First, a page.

Business Improvement Districts (BIDs) usually take on services, such as street cleaning, security, beautification and, sometimes, use of public space in an urban shopping district. If enough business owners in a district don’t oppose the creation of the BID, the city passes legislation to allow its creation.
On the surface BIDs sound great: streets are cleaned, storefronts improve, lighting and streetscapes are installed all in hopes to bring in more shoppers to the district. But there are a number of problems with BIDs.
For one, BIDs are an undemocratic, quasi-public nonprofit with a board typically made of business owners, some of which may not live in the district they control. Max Rivlin-Nadler’s scathing piece on BIDs for the New Republic points out, “Once the city passes legislation allowing the BID, the area affected exits democratic control, with major decisions—including street cleaning, homelessness outreach, and use of space—determined by the BID.”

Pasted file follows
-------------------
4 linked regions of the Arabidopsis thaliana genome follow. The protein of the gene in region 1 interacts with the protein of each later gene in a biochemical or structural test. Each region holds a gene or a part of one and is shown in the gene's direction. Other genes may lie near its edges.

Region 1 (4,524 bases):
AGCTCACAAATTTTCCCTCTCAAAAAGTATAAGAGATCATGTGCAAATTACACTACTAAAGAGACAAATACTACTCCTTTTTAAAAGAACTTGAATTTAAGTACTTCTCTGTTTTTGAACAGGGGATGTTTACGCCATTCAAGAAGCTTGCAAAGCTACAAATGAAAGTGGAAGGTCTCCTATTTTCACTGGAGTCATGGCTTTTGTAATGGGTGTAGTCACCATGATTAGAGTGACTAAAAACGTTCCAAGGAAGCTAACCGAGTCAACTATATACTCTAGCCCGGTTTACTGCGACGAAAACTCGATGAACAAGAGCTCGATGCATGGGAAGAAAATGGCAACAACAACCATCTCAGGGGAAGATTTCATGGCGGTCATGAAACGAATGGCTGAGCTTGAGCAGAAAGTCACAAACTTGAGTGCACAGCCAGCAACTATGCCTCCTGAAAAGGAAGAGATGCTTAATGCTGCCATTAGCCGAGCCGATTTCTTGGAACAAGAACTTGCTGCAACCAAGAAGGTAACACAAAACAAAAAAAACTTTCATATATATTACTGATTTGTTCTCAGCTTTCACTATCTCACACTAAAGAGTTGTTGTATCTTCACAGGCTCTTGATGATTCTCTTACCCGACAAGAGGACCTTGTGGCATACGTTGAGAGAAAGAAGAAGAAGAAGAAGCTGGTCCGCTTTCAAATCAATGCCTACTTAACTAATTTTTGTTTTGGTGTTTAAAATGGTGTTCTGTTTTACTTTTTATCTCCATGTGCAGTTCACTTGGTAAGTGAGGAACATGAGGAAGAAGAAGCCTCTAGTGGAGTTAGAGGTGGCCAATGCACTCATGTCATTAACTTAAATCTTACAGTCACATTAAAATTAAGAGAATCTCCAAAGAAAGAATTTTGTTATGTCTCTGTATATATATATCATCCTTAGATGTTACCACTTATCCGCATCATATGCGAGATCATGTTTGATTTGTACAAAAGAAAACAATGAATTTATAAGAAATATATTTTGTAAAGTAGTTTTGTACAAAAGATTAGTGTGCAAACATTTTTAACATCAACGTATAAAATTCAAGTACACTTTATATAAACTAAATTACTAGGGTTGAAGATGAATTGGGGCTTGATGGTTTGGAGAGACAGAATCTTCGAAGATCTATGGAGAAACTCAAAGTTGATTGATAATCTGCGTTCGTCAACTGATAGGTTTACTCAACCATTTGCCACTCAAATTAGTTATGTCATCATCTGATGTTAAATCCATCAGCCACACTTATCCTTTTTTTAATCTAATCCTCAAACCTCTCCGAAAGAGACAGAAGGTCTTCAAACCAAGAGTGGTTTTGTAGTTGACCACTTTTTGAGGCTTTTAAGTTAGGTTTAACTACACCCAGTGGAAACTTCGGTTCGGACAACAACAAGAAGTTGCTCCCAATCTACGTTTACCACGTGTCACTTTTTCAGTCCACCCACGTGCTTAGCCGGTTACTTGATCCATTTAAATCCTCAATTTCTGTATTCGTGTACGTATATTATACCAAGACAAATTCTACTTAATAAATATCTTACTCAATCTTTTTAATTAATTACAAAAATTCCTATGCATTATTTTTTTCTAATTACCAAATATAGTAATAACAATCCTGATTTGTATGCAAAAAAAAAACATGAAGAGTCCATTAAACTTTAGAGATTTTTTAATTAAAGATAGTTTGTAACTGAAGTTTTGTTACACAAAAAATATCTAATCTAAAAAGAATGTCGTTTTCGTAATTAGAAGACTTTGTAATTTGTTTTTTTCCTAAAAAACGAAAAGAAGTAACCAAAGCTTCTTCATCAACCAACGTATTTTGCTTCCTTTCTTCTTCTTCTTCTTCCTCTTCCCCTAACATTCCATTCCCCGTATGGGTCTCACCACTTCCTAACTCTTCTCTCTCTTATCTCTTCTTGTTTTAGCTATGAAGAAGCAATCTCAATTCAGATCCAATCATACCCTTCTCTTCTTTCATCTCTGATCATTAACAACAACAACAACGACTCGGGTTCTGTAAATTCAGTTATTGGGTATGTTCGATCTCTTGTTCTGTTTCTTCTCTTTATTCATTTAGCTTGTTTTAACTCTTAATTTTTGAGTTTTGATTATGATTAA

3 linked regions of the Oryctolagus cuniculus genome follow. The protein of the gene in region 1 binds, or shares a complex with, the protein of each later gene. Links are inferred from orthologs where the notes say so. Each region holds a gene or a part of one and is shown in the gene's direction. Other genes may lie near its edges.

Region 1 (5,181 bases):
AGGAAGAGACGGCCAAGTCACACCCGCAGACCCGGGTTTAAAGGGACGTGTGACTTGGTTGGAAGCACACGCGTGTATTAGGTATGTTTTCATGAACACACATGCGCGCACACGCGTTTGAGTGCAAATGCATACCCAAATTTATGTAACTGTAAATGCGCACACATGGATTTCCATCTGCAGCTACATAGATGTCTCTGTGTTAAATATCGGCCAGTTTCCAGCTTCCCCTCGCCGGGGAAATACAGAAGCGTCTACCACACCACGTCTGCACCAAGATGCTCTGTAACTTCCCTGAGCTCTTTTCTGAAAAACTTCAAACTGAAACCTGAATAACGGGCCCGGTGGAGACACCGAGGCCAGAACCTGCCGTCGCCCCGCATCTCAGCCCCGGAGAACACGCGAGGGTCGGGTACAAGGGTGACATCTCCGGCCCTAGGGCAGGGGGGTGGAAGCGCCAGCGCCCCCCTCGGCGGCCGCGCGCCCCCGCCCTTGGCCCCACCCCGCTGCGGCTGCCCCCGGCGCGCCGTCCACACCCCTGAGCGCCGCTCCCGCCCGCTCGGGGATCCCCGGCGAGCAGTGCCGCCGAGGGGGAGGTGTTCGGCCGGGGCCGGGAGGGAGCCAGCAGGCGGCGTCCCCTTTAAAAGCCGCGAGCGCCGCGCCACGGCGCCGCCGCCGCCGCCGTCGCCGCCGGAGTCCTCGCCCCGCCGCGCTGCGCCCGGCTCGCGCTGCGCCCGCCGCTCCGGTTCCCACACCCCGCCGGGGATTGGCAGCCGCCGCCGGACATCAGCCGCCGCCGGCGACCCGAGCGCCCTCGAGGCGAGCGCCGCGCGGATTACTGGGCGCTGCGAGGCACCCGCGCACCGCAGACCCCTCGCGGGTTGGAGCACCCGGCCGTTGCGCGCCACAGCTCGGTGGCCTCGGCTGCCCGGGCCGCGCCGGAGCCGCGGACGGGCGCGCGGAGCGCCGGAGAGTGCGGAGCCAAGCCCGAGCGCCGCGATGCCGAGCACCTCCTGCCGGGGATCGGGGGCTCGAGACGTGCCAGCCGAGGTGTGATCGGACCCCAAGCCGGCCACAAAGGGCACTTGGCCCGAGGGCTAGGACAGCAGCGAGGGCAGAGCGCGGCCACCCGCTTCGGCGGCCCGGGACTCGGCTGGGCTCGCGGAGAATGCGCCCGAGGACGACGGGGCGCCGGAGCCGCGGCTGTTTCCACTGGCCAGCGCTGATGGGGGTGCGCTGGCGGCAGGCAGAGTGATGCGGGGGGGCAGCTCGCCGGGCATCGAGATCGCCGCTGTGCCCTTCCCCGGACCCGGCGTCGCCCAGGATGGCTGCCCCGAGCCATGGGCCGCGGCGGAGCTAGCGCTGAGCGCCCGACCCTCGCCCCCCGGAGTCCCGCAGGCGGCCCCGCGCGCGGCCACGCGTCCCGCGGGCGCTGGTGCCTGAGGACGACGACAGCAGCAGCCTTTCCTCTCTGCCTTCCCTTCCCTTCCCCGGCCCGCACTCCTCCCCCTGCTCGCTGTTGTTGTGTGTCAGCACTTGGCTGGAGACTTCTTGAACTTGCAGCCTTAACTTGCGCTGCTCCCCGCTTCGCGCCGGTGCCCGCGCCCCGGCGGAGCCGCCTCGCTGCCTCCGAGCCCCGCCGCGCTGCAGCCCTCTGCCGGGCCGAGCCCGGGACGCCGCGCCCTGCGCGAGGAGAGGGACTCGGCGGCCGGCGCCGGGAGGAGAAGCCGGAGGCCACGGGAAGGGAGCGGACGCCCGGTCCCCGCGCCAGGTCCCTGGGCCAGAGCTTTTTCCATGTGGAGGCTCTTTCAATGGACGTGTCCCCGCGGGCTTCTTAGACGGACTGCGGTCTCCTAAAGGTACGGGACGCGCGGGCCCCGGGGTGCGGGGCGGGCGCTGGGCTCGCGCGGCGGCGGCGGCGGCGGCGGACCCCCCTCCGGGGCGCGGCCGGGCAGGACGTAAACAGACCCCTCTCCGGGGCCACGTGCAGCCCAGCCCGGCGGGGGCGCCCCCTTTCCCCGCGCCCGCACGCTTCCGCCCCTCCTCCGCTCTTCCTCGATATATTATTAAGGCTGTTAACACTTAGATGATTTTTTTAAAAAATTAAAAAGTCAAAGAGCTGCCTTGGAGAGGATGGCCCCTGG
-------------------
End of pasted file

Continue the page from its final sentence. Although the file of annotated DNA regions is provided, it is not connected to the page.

What’s more, the effect that BIDs have on current shop owners can be devastating. BIDs can bring about some of the worst aspects of gentrification, like the proliferation of chain stores and restaurants. Rivlin-Nadler continues, “BIDs have been found to drive up commercial rents in the immediate aftermath of their formation; they also levy a mandatory fee from property owners every year, a cost that’s usually handed down to tenants.”
Even worse, BIDs, according to an study in the Journal of Planning Education and Research, “have indifferent impacts on economic growth,” and concludes that “BIDs may not always be the best policy for areas with significant levels of independent retail.”
BIDs are rapidly becoming the go-to tool for urban renewal across the United States. There are now more than 1,000 BIDs in almost every state. If this trajectory continues, we must democratize BIDs, protect small businesses and use them only where needed.